Graft: blame game continues

March 11, 2009 12:00 am

, NAIROBI, Kenya, Mar 11 – The Kenya Anti Corruption Commission (KACC) has defended itself against allegations that it was failing in the anti graft war by forwarding cases with insufficient evidence to the Attorney General (AG).

Director Aaron Ringera instead blamed the AG’s office on Wednesday for doing less to support their efforts in the war against corruption.

“There is absolutely no file we have ever forwarded to the Attorney General of which we were not convinced that we had sufficient evidence,” Justice Ringera said adding that all cases were keenly observed by a panel of lawyers to authenticate the evidence before being forwarded.

The KACC Director insisted that his investigators had been gathering sufficient evidence for the prosecution of graft related cases but the AG’s office had failed to take action.

“In law, differences of opinion are the norm, so I wouldn’t think that the fact that the files are referred back to us is a reflection of the incompetence of our investigators,” he said.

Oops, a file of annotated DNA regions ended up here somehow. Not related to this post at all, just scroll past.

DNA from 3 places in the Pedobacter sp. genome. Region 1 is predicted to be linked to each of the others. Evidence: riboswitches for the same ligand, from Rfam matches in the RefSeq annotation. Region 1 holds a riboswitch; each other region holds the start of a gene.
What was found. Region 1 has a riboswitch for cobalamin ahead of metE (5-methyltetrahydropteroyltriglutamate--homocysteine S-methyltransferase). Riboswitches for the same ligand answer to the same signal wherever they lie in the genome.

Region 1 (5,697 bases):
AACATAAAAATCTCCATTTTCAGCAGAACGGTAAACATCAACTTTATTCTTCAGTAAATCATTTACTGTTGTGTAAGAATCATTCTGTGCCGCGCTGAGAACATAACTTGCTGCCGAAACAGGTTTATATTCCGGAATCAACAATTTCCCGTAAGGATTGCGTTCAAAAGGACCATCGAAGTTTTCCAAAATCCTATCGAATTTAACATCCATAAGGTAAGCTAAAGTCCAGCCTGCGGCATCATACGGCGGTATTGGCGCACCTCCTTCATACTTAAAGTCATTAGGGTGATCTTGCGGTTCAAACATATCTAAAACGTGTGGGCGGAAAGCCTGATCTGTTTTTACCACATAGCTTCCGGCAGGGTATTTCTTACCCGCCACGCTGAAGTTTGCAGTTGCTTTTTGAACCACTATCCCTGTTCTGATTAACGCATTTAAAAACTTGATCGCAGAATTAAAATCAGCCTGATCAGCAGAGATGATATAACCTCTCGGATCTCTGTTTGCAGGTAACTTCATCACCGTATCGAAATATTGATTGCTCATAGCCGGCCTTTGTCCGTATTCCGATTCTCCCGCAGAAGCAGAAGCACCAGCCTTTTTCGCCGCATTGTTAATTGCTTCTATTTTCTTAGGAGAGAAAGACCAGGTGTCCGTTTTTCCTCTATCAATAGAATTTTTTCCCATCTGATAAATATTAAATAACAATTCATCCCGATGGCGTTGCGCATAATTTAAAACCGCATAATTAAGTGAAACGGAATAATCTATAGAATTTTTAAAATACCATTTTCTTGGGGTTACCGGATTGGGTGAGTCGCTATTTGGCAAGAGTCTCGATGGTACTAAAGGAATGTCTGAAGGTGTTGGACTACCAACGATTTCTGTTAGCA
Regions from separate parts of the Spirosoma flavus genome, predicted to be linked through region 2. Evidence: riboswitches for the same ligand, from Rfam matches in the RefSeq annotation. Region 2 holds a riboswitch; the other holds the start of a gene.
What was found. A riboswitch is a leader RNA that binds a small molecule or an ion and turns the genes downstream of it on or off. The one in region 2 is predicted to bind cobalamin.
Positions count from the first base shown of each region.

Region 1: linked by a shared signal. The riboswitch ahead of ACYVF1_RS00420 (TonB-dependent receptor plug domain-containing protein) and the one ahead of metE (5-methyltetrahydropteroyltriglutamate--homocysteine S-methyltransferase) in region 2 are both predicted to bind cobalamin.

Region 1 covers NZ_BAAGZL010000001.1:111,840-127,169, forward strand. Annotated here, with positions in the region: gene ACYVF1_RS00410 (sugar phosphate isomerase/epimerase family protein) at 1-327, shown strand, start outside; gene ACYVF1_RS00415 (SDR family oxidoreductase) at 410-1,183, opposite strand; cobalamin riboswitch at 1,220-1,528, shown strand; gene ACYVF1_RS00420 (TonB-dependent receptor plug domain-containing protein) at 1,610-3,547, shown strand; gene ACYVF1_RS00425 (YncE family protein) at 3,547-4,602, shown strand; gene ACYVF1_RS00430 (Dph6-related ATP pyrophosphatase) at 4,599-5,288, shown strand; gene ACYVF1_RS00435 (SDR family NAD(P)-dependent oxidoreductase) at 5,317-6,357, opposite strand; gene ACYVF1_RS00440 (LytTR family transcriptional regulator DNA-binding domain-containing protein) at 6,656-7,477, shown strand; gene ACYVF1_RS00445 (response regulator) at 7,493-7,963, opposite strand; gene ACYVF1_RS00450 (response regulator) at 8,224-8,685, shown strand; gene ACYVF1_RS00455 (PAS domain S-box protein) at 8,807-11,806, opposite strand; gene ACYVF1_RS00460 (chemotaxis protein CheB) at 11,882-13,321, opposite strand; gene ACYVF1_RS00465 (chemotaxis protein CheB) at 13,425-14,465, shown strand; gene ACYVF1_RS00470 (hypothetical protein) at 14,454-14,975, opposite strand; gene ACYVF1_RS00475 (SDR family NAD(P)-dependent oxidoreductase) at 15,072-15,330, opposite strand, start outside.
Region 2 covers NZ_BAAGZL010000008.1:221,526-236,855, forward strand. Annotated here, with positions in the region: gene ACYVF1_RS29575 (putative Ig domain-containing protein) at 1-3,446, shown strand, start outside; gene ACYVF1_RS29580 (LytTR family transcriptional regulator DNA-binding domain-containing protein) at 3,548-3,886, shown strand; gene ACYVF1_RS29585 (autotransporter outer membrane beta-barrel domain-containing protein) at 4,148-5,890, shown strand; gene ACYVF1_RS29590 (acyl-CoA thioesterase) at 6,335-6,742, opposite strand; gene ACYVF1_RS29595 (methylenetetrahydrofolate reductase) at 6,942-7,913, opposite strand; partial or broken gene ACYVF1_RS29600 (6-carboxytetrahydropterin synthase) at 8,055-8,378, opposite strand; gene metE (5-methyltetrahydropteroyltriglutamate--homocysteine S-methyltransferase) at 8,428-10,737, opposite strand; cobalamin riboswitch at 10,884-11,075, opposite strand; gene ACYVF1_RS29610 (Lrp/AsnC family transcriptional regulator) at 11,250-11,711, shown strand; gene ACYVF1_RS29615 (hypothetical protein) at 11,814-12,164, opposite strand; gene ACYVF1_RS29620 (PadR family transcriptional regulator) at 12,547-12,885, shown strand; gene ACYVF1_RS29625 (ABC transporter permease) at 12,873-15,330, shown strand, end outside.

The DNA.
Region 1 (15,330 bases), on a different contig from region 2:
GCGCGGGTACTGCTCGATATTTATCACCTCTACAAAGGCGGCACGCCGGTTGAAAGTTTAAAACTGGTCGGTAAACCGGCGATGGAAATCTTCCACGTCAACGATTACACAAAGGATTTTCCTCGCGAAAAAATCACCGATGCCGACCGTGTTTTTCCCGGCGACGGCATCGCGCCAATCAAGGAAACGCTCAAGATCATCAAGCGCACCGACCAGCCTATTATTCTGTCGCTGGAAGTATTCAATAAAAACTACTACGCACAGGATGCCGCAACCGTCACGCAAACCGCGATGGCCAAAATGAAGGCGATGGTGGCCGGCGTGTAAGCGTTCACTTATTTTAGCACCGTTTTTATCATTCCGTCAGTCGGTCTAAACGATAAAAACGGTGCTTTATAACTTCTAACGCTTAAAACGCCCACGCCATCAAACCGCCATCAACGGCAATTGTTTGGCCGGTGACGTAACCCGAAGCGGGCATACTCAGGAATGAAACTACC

The Commission has continually blamed the AG’s office and the Judiciary for frustrating its work by failing to prosecute cases that the commission say they have sufficiently investigated.

The justice system on the other hand has argued that KACC fails to provide convincing evidence to warrant prosecution. Created in 2004 to fight graft, the KACC has lost public faith for failing to eliminate the vice that continues to cripple the government.

The Director however maintained that his commission had done its work perfectly.  He has also maintained that the commission has done a good job in fighting corruption in senior levels of the government.

“We have investigated a vice president, cabinet ministers, senior military officials and 58 heads of parastatals. If that is not big fish then perhaps you are taking about sharks. I consider that very big fish,” he stated.

The Director spoke as he handed over a total of 146 complaints that it had received against public servants to the office of the Ombudsman, for evaluation.


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